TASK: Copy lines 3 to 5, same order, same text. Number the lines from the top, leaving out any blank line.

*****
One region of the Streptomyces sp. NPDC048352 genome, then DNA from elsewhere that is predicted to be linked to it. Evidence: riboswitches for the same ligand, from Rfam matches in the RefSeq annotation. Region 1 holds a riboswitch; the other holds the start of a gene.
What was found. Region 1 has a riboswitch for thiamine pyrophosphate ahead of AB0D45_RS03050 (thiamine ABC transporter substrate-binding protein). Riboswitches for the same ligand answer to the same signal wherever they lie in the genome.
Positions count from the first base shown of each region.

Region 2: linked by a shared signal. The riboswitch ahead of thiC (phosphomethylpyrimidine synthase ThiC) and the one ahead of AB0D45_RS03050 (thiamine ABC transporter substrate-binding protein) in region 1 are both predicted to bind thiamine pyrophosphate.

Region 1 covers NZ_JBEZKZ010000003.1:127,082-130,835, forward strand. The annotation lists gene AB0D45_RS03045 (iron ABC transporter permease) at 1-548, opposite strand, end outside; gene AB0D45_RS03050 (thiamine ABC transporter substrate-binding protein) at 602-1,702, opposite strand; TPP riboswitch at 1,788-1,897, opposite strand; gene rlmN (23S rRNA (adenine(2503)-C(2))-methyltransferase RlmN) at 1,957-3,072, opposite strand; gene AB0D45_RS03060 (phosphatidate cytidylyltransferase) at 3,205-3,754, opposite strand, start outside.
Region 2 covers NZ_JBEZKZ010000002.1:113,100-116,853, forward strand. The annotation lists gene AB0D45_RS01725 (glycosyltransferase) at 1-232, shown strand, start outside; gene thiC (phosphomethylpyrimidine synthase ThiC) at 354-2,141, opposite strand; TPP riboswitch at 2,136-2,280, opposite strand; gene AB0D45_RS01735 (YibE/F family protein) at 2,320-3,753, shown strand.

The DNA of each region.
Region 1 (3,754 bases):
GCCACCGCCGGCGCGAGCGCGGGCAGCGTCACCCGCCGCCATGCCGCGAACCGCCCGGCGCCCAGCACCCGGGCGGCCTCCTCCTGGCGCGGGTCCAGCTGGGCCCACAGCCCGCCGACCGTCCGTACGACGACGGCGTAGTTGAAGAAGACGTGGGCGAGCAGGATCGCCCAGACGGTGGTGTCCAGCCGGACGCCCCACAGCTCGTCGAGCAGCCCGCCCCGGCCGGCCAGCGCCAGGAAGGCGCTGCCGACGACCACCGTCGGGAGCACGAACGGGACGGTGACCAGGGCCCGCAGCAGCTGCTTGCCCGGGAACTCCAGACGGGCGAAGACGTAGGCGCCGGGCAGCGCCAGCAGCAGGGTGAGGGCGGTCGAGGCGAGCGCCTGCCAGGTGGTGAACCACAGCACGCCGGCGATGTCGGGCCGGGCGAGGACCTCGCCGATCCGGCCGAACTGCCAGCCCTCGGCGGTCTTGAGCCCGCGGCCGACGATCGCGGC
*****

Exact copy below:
Positions count from the first base shown of each region.

Region 2: linked by a shared signal. The riboswitch ahead of thiC (phosphomethylpyrimidine synthase ThiC) and the one ahead of AB0D45_RS03050 (thiamine ABC transporter substrate-binding protein) in region 1 are both predicted to bind thiamine pyrophosphate.

Region 1 covers NZ_JBEZKZ010000003.1:127,082-130,835, forward strand. The annotation lists gene AB0D45_RS03045 (iron ABC transporter permease) at 1-548, opposite strand, end outside; gene AB0D45_RS03050 (thiamine ABC transporter substrate-binding protein) at 602-1,702, opposite strand; TPP riboswitch at 1,788-1,897, opposite strand; gene rlmN (23S rRNA (adenine(2503)-C(2))-methyltransferase RlmN) at 1,957-3,072, opposite strand; gene AB0D45_RS03060 (phosphatidate cytidylyltransferase) at 3,205-3,754, opposite strand, start outside.